Veteran keeper trainer Heredia says local standards have declined

It's time SA football invested in goalkeeping academy

Nkareng Matshe Sports editor
Former Bafana Bafana coach Gordon Igesund and goalkeeper coach Alejandro Heredia during a training session for the game against Mali. Heredia is concerned about keepers' standards in SA.
Former Bafana Bafana coach Gordon Igesund and goalkeeper coach Alejandro Heredia during a training session for the game against Mali. Heredia is concerned about keepers' standards in SA.
Image: THULI DLAMINI

A proper academy focusing solely on the development of keepers would help solve the goalkeeping crisis which has beset SA football, according to veteran goalkeeper coach Alejandro Heredia.

Argentinian Heredia should know better. He arrived in SA in the early 80s to play for Orlando Pirates and later Mamelodi Sundowns. But it was his long spell as a goalkeeper coach at national level which equipped him to see a clearer picture of declining keeping standards in the country, which left Bafana Bafana coach Molefi Ntseki scratching his head as he was selecting the team to face Ghana and Sudan in this week’s Africa Cup of Nations qualifiers.

Ntseki was forced to call up an out-of-form Itumeleng Khune alongside Ronwen Williams and Veli Mothwa as the three keepers for the two matches, taking place today and Sunday.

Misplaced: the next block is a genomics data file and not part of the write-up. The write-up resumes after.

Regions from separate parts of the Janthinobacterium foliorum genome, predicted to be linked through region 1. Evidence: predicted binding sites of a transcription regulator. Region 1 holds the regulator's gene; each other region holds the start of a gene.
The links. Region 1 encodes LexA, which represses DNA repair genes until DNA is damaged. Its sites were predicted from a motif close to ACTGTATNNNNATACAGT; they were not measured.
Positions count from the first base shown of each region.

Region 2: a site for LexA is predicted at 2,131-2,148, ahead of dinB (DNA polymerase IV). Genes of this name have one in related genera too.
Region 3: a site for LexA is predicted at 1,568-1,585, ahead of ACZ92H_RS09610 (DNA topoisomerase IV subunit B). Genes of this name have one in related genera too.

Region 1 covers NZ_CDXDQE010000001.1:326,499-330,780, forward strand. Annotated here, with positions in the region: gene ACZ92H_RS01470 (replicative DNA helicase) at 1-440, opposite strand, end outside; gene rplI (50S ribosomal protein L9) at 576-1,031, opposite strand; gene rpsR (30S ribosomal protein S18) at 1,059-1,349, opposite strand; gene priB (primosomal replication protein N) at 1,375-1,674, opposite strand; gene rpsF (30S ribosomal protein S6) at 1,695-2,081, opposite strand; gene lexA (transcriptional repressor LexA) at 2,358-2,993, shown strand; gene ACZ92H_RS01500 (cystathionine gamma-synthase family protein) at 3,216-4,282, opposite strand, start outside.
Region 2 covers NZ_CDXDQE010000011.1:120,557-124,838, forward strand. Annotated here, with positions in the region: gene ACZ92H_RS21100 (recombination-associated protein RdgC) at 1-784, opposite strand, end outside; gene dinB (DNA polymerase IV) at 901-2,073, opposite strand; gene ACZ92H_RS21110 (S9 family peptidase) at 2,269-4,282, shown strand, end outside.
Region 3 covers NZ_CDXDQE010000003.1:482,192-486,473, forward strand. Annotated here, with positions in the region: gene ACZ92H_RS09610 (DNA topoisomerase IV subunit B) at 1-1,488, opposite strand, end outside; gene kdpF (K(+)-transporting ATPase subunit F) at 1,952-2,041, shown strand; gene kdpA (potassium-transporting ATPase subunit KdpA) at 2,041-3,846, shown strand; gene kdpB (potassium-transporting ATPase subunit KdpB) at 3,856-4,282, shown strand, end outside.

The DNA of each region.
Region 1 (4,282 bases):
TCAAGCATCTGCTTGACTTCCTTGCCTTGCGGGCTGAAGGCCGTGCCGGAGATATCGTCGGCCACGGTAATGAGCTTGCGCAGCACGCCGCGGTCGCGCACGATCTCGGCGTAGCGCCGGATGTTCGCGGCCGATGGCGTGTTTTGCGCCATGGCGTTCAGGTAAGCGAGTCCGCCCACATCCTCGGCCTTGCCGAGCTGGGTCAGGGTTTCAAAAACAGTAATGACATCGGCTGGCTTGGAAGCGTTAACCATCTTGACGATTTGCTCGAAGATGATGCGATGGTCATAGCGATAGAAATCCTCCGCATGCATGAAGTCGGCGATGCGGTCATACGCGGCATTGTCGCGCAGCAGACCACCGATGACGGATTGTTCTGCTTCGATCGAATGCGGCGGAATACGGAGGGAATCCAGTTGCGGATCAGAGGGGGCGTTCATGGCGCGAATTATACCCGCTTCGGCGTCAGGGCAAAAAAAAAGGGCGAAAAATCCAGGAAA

“The situation has become dire,” Heredia said. “You can’t blame the national coach because his options are limited. We used to export keepers to Europe. Andre Arendse went overseas (to play for Oxford and Fulham), so did Calvin Marlin and Rowen Fernandez.

"There was always succession at national level. Brian Baloyi took over from Andre, then you had Marlin and Fernandez. Khune followed soon thereafter. Now we have Ronwen Williams and Veli Mothwa, but little else.”

Heredia believes a properly funded academy exclusive for unearthing keeping talent would go a long way. “Goalkeeping is a specialist position. But the biggest problem today is that it is neglected. Even the coaching courses offered by Safa and CAF barely focus on goalkeeping. Since 2006, we’ve only had five courses focusing on goalkeeping.

"But if you have an academy, you can have better products. The problem is the funding. You can get 30 kids in the first month, but the following month many fall off because they won’t be able to pay. So the answer is to get a sponsor.”

Heredia first got involved with the SA national teams as keeper trainer in the mid-90s and went on to be in camp with Bafana for over 120 games. He currently serves as a CAF and Fifa instructor and conducts coaching courses throughout the continent.

“I pushed for a separate goalkeeping department within the CAF coaching courses but unfortunately, two years ago, it was suspended. I drafted the manual and syllabus, everything. Hopefully this is one of the matters that will be addressed with some urgency by the new (CAF) president (Patrice Motsepe),” he said.

Heredia believes lack of game time by SA’s younger keepers is also contributing to the current crisis, with top teams like Mamelodi Sundowns, Orlando Pirates and Kaizer Chiefs all preferring foreigners for the No1  position.

“We have keepers who’ve proven good at junior levels, but they are not graduating to Bafana because they don’t get a chance at their clubs. Mondli Mpoto, Ricardo Goss and Brandon Petersen all have potential but if you’re not a regular at 26, 27, you will regress. I don’t blame the clubs for signing foreign keepers because they want results at all costs. But the fact is, our national teams are suffering.”

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